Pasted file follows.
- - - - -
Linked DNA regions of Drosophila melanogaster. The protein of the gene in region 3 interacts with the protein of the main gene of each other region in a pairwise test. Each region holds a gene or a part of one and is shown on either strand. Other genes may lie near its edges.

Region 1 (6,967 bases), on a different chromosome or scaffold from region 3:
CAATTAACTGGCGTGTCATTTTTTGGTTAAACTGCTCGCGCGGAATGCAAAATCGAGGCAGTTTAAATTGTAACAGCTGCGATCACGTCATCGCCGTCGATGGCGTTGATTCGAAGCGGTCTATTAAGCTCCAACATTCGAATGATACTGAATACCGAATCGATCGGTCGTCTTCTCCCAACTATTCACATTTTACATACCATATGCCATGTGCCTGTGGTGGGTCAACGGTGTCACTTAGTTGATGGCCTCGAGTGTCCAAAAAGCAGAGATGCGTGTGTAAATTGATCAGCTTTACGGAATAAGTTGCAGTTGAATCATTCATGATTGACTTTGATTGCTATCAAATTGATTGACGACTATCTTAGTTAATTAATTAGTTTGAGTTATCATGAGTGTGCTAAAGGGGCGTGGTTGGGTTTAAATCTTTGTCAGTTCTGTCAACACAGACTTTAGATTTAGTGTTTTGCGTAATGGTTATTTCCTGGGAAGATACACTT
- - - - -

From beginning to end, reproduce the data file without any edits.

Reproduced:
Linked DNA regions of Drosophila melanogaster. The protein of the gene in region 3 interacts with the protein of the main gene of each other region in a pairwise test. Each region holds a gene or a part of one and is shown on either strand. Other genes may lie near its edges.

Region 1 (6,967 bases), on a different chromosome or scaffold from region 3:
CAATTAACTGGCGTGTCATTTTTTGGTTAAACTGCTCGCGCGGAATGCAAAATCGAGGCAGTTTAAATTGTAACAGCTGCGATCACGTCATCGCCGTCGATGGCGTTGATTCGAAGCGGTCTATTAAGCTCCAACATTCGAATGATACTGAATACCGAATCGATCGGTCGTCTTCTCCCAACTATTCACATTTTACATACCATATGCCATGTGCCTGTGGTGGGTCAACGGTGTCACTTAGTTGATGGCCTCGAGTGTCCAAAAAGCAGAGATGCGTGTGTAAATTGATCAGCTTTACGGAATAAGTTGCAGTTGAATCATTCATGATTGACTTTGATTGCTATCAAATTGATTGACGACTATCTTAGTTAATTAATTAGTTTGAGTTATCATGAGTGTGCTAAAGGGGCGTGGTTGGGTTTAAATCTTTGTCAGTTCTGTCAACACAGACTTTAGATTTAGTGTTTTGCGTAATGGTTATTTCCTGGGAAGATACACTT